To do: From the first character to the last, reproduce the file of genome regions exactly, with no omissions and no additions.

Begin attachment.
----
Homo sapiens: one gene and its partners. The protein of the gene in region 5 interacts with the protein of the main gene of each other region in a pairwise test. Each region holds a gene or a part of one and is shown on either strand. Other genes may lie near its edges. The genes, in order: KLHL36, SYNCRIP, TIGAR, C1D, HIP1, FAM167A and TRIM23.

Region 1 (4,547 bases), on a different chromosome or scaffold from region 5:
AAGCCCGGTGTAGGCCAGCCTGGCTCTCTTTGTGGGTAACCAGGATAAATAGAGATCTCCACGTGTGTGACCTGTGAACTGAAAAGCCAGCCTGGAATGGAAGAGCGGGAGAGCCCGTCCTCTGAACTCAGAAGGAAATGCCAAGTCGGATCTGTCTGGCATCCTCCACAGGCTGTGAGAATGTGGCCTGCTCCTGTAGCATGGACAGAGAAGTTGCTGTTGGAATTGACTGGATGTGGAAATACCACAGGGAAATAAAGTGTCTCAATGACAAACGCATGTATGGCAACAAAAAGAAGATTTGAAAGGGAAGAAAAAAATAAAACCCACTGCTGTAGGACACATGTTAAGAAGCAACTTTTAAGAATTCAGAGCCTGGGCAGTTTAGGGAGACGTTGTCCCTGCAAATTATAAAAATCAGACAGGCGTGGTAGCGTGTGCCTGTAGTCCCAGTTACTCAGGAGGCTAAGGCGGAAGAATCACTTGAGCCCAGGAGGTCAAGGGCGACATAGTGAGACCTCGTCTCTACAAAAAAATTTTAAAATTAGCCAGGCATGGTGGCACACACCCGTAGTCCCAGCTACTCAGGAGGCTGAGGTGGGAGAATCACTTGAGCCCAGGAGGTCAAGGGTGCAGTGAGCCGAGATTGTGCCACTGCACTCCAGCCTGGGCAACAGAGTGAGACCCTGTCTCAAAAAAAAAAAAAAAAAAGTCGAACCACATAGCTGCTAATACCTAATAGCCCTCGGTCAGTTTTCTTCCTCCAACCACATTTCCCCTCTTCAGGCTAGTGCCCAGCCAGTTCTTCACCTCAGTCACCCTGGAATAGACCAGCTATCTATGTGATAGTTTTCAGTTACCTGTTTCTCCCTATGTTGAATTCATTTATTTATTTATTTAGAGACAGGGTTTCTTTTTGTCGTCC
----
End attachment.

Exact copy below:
Homo sapiens: one gene and its partners. The protein of the gene in region 5 interacts with the protein of the main gene of each other region in a pairwise test. Each region holds a gene or a part of one and is shown on either strand. Other genes may lie near its edges. The genes, in order: KLHL36, SYNCRIP, TIGAR, C1D, HIP1, FAM167A and TRIM23.

Region 1 (4,547 bases), on a different chromosome or scaffold from region 5:
AAGCCCGGTGTAGGCCAGCCTGGCTCTCTTTGTGGGTAACCAGGATAAATAGAGATCTCCACGTGTGTGACCTGTGAACTGAAAAGCCAGCCTGGAATGGAAGAGCGGGAGAGCCCGTCCTCTGAACTCAGAAGGAAATGCCAAGTCGGATCTGTCTGGCATCCTCCACAGGCTGTGAGAATGTGGCCTGCTCCTGTAGCATGGACAGAGAAGTTGCTGTTGGAATTGACTGGATGTGGAAATACCACAGGGAAATAAAGTGTCTCAATGACAAACGCATGTATGGCAACAAAAAGAAGATTTGAAAGGGAAGAAAAAAATAAAACCCACTGCTGTAGGACACATGTTAAGAAGCAACTTTTAAGAATTCAGAGCCTGGGCAGTTTAGGGAGACGTTGTCCCTGCAAATTATAAAAATCAGACAGGCGTGGTAGCGTGTGCCTGTAGTCCCAGTTACTCAGGAGGCTAAGGCGGAAGAATCACTTGAGCCCAGGAGGTCAAGGGCGACATAGTGAGACCTCGTCTCTACAAAAAAATTTTAAAATTAGCCAGGCATGGTGGCACACACCCGTAGTCCCAGCTACTCAGGAGGCTGAGGTGGGAGAATCACTTGAGCCCAGGAGGTCAAGGGTGCAGTGAGCCGAGATTGTGCCACTGCACTCCAGCCTGGGCAACAGAGTGAGACCCTGTCTCAAAAAAAAAAAAAAAAAAGTCGAACCACATAGCTGCTAATACCTAATAGCCCTCGGTCAGTTTTCTTCCTCCAACCACATTTCCCCTCTTCAGGCTAGTGCCCAGCCAGTTCTTCACCTCAGTCACCCTGGAATAGACCAGCTATCTATGTGATAGTTTTCAGTTACCTGTTTCTCCCTATGTTGAATTCATTTATTTATTTATTTAGAGACAGGGTTTCTTTTTGTCGTCC